When it is invariably pointed out that their predecessors – Republican and Democrat – have done the exact same thing to no notice or criticism, we’re suddenly inundated with fashionably furled lips and disdainful sniffing – “Whataboutism! {sniff!}”

But this goes beyond Trump. As stated before, this preceded him. And we cannot allow it to continue. We have to start refusing to let it go. We have to stop letting it slide.

Even if some foppish scold would sniff that we’re being “petty.”

When state universities in states like North Dakota have 95% of its Faculty and Administrative staff political donations going to Democrats and liberal groups, it’s not “petty” to demand state legislators to take a deep hard look at the school’s hiring practices and demand immediate action to fix the imbalance.

It is not “petty” to notice the care and skepticism with which the Washington Post treated the allegations against Justin Fairfax versus the reckless abandon with which they spread every rumor made against Brett Kavanaugh.

It is not “unsophisticated” to note the media’s silence in less than three weeks on Ralph Northam when he would be in the nightly news and Republicans in Idaho would be getting harangued by journalists three months from now with demands to denounce him if the Governor of Virginia were a Republican.

It is not “rude” for a Republican politician to defend his voters when they are slandered. I still seethe when I remember Greg Walden (R-OR) sitting silently by as Steve Israel (D-NY) said on national television, confident that neither Walden nor the host would challenge him, that Republican voters are primarily motivated by racism.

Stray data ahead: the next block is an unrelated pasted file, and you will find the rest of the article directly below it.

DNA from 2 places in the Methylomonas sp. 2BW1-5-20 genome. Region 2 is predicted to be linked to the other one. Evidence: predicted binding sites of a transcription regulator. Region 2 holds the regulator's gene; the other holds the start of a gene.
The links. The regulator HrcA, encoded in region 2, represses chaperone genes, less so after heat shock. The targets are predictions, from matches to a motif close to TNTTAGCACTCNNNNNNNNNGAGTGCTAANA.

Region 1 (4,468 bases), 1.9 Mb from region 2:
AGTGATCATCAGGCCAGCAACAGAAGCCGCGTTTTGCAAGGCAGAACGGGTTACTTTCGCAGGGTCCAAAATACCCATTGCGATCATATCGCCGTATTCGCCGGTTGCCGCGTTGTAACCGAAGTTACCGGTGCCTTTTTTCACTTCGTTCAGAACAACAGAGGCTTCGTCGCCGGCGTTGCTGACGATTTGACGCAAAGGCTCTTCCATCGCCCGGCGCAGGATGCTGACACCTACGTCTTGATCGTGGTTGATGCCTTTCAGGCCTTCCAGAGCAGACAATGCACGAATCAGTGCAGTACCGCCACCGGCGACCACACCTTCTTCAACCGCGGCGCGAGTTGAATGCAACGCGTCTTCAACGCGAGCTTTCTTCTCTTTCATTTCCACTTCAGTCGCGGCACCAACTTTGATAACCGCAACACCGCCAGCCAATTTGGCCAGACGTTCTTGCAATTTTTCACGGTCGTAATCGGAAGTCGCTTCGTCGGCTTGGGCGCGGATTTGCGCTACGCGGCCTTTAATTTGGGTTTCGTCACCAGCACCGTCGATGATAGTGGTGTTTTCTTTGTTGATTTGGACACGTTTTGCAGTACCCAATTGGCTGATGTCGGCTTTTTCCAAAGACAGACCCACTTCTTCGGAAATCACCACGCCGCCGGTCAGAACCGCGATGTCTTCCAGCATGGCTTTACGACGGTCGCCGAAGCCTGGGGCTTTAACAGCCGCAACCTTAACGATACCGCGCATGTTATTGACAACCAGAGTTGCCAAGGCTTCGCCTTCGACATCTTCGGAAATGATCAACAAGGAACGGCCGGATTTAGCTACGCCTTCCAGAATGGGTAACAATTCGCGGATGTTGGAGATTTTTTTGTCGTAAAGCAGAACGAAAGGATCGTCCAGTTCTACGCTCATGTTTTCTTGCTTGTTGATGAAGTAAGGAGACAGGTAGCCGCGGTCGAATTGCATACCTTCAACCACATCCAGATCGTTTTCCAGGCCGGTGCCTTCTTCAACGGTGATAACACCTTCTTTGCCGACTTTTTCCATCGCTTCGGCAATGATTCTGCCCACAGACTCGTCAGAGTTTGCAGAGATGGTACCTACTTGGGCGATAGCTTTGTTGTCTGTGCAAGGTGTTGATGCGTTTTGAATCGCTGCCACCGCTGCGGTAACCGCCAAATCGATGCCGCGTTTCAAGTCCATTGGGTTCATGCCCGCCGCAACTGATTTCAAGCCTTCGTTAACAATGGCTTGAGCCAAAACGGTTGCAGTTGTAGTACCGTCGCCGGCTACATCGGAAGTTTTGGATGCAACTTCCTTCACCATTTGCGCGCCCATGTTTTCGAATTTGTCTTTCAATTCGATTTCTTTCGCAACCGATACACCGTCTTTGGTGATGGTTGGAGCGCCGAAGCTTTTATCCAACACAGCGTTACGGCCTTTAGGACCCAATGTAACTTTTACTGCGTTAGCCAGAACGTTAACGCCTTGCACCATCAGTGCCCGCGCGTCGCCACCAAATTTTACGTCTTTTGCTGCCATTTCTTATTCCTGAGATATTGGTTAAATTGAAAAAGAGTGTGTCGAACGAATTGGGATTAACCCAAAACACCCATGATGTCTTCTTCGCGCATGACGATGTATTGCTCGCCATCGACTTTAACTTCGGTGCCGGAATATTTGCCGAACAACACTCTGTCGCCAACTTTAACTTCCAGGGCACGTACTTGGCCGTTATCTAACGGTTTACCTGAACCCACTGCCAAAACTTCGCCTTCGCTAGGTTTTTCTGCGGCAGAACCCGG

It is not “beneath” us to speak out when some airhead Hollywood starlet goes on stage to shriek that Republicans want to legalize rape, bring back slavery or put gay people in concentration camps.

It is not “wrong” for us to protest when tech companies ban, derank (e.g. Google Search has definitely deranked RedState search results) and demonetize conservative content based purely on ideology while they continue to advertise and demand that we pretend that they are neutral platforms.

I could go on. People are now having payment cards withdrawn, accounts closed and social service workers trying to get their children to say anything that would justify taking them away.

The point is; we need to stop accepting Second Class status and Second Class treatment – especially now that the Left is a tively recruiting the private sector to carry out its pogroms.

It’s time to drop the polite fictions.

Because, if you think the nightmare scenario of a person being unable to open a bank account, buy a house, buy a car, get insurance, or even just have electricity transmitted and water piped to his house because he said something that offended some group is too far-fetched … you need to think again.